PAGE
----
After almost a decade of once-in-a-lifetime growth, small-cap stocks -- those of smaller, lesser-known companies -- have come back to Earth. The Russell 2000 Index -- which tracks such stocks -- fell down 15% between early September and mid-October.

That means there are deals to be had. Below, three Motley Fool contributors tell you about their favorite small caps to consider buying this month. Here's why Chinese e-commerce platform Baozun (BZUN 1.94%), low-code app builder Appian (APPN -0.66%), and stun-gun-turned-body-camera maker Axon Enterprises (AXON -0.57%) made the list.

A young pant growing out of the ground with sunlight in the background.

Image source: Getty Images.

Short-term pain for long-term gain

Jamal Carnette, CFA (Baozun): Unless you've been living under a rock, you know the Chinese stock market has seen better days. Under threat of tariffs, the Shanghai Composite Index is down more than 20% year to date with little relief in sight. Long-term investors should use this opportunity to buy Chinese companies with long runways for growth: E-commerce service provider Baozun fits that bill.

Baozun may lack the name recognition of Alibaba and, but that's due to a wise decision to pivot away from being a traditional e-commerce company to providing the services and software sellers need to succeed in their respective e-commerce ventures. It's been a lucrative transition, as higher-margin service-based revenue grew 52% in the quarter ended June 30 and exceeded product sales revenue for the quarter.

In the short term, trade disputes may continue to weigh on Chinese stocks including Baozun, but the financial effects to the company are likely overexaggerated. (Ironically, Baozun makes it easier for American companies to sell goods in China, which is the reason given for the current trade dispute.) There could be an easing of the trade rhetoric as soon as January if one (or both) legislative chambers flips parties and priorities are redirected. However, even with short-term tariff threats, Baozun is a buy for investors with a long-term time frame.

A new way to build software

Nicholas Rossolillo (Appian): We live in a software-driven world. To improve operations and customer service, organizations are in need of new software. 

That's where Appian comes in. The company provides a platform to quickly and cost effectively develop custom software. Known as low-code, think of the service as an easy-to-use toolbox to build an application in a very visual and automated way. 

Third-quarter revenue was $54.9 million, a 23% increase from last year. Those are solid numbers, but it is a slowdown from the recent past. Full-year 2018 revenue is expected to be up as much as 26%. That isn't reason for concern yet, though: Subscription-based sales are expected to grow at least 34% in the fourth quarter.

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Image source: Getty Images.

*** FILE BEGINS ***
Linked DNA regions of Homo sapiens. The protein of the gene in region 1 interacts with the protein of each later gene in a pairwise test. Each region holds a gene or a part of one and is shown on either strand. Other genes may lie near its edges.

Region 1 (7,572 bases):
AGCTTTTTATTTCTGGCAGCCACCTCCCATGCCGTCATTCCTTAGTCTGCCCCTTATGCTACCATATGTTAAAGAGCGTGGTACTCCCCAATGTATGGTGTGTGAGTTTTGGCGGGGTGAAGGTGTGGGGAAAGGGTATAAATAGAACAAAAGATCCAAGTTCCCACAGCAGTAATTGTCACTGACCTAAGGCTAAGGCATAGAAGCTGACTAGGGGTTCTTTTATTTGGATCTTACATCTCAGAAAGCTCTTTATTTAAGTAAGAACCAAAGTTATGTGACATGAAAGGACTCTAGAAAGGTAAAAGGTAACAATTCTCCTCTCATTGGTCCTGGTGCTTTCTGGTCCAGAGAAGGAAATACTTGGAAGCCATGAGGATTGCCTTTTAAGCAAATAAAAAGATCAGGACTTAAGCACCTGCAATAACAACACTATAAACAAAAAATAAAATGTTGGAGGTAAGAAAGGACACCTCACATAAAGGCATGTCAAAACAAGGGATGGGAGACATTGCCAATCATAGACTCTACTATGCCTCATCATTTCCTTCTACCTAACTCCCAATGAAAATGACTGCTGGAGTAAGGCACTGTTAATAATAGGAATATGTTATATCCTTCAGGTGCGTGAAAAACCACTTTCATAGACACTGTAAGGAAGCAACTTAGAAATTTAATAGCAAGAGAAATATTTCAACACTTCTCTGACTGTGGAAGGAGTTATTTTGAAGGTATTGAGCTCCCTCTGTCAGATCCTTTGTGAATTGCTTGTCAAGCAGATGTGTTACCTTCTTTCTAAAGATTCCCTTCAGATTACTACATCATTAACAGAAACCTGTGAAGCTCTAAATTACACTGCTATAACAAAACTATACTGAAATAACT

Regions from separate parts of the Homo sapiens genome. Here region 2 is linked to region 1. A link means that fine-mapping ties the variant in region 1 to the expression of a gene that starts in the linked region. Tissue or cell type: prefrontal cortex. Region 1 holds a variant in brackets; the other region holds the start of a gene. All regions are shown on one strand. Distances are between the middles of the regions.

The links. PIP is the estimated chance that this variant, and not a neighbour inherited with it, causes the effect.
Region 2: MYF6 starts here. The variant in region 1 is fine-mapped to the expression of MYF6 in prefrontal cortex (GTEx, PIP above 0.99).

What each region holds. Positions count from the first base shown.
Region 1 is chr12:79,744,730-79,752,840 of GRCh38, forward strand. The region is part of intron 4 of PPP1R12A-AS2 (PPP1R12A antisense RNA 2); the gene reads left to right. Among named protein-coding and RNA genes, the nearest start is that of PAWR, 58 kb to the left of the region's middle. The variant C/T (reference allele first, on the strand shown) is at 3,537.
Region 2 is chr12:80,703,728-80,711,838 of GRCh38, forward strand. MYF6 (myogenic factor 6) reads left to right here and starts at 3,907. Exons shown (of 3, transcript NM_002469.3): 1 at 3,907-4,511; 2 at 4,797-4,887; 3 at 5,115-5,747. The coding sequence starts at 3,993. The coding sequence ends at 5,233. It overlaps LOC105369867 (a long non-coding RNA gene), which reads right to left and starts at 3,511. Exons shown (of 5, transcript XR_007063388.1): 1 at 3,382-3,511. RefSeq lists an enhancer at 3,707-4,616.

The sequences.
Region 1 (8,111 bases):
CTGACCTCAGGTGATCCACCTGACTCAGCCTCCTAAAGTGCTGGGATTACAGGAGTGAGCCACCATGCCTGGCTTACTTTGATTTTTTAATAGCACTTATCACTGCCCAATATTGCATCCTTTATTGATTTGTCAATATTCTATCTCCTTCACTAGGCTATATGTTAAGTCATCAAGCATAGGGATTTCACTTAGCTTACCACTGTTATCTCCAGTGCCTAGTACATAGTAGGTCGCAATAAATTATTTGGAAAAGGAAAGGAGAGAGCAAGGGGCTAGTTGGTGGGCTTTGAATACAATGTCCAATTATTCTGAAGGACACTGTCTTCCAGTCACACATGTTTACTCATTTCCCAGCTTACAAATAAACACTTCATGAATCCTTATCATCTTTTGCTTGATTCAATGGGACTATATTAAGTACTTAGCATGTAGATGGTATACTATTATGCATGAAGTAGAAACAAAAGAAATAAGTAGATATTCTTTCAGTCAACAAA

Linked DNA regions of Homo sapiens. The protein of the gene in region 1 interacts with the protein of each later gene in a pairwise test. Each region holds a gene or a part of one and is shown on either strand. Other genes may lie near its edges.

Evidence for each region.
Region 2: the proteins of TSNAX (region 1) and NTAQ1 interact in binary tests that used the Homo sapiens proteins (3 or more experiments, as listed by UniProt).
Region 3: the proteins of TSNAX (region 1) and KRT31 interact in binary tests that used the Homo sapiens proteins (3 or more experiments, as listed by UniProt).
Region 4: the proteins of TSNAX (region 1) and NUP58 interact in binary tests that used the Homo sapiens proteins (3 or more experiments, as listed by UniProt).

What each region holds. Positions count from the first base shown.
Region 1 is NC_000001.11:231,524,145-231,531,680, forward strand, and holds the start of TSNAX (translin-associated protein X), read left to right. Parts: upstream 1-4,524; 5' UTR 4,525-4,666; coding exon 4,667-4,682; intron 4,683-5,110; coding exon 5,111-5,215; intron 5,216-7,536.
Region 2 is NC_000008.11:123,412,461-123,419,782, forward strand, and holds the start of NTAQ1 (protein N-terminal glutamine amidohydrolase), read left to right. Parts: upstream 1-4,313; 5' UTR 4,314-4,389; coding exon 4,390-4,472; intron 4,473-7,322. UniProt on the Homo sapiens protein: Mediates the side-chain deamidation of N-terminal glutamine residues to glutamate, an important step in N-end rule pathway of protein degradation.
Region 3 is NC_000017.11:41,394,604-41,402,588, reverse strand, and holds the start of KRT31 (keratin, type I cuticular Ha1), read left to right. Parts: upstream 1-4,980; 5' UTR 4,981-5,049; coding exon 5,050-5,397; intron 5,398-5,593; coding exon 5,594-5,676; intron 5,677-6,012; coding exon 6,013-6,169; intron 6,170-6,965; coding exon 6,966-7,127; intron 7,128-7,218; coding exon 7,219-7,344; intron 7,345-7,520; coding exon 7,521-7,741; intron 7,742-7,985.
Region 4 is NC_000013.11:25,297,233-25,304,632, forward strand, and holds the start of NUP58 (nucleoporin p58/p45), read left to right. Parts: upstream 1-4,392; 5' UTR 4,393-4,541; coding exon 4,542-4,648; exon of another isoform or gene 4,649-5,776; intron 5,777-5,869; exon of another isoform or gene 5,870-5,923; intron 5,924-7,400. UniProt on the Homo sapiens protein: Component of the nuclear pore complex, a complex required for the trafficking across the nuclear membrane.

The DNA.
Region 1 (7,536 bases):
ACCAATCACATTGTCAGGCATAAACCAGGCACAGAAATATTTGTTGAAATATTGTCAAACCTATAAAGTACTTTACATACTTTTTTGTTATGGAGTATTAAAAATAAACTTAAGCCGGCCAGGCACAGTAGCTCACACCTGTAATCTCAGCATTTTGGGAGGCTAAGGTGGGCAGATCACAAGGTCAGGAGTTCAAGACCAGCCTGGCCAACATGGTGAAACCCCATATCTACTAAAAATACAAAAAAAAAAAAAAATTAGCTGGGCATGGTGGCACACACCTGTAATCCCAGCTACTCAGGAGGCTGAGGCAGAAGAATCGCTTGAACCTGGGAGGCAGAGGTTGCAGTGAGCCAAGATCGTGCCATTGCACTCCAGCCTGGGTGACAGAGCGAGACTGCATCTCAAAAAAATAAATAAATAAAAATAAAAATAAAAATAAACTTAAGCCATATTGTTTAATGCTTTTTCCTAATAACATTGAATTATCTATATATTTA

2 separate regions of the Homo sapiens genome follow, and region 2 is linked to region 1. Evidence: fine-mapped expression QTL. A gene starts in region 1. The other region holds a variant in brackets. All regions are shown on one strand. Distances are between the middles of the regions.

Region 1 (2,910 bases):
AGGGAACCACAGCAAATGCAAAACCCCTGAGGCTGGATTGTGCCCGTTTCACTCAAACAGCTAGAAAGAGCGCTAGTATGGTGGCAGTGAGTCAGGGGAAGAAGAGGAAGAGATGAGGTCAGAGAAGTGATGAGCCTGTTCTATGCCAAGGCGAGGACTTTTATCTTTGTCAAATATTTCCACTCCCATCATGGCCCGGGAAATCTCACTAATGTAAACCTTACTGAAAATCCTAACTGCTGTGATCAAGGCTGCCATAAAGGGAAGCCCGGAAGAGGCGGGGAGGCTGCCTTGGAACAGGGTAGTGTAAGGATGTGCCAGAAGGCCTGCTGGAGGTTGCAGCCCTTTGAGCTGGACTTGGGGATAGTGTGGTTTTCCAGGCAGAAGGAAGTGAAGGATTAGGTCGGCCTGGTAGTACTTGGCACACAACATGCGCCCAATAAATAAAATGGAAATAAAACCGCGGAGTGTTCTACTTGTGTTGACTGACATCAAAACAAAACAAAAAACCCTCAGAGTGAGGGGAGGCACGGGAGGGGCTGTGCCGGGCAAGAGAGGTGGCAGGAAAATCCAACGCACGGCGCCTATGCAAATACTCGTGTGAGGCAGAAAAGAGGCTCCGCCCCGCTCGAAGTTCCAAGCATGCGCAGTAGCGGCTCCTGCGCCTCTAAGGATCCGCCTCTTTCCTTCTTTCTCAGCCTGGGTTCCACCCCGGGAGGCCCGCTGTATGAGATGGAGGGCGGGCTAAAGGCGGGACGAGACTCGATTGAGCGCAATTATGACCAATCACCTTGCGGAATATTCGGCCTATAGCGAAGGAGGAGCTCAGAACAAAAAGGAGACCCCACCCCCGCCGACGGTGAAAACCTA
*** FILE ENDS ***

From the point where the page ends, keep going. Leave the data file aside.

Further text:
There's optimism that subscriptions to Appian's platform can keep growing for a long time. The company recently conducted a survey of large organizations around the world, and found that the average company is swamped with software development needs. Organizations in Europe get an average of 230 internal requests for new business software applications; in the U.S., the average is 153. Appian believes it can help many more new business customers fill those requests by lowering the cost and time involved in creating new digital systems.

Once on the platform, existing customers become even more dependent on Appian, as indicated by a revenue retention rate of 117%. Put simply, existing customers are choosing to spend even more money with Appian after they get started. 

If that sounds promising to you, the stock could be a great way to get in on the low-code movement early. Appian is still small, valued at only $1.6 billion as of this writing. Though the company isn't profitable yet (adjusted net loss was $8.2 million in the third quarter), its operations are growing fast and promise a big payoff later on down the road if it can maintain its sales momentum.

Cornering several lucrative markets

Brian Stoffel (Axon Enterprises): You probably know Axon better by its former name: TASER International. The company made a pivot early last year to highlight its growing focus on police body cameras. Also, with the acquisition of its only rival of note earlier this year, Axon now has virtual monopolies in two niches. 

A police coordination team and officers discuss response tactics in front of large live screens in a modern office.

Image source: Getty Images.

And while the company's platform provides sticky recurring revenue, it isn't resting on its laurels. Axon is coming out with a bevy of new products: in-car cameras, signal sidearms that activate a camera when a gun or Taser is taken from its holster, and a new records management system (RMS) that aims to cut the amount of paperwork officers need to complete. RMS in particular has enormous potential, as it benefits from the same competitive advantages that many other software-as-a-service (SaaS) companies enjoy: high switching costs and -- to a lesser degree -- the network effect.

Right now, Axon detractors focus on the company's expensive-looking price tag: It trades for 120 times earnings and 92 times trailing free cash flow . But it's important to remember the company is investing hand over fist in these new products -- and grabbing market share along the way. That level of spending won't last forever. Five years from now, I think Axon's market cap of just $3.5 billion will look cheap.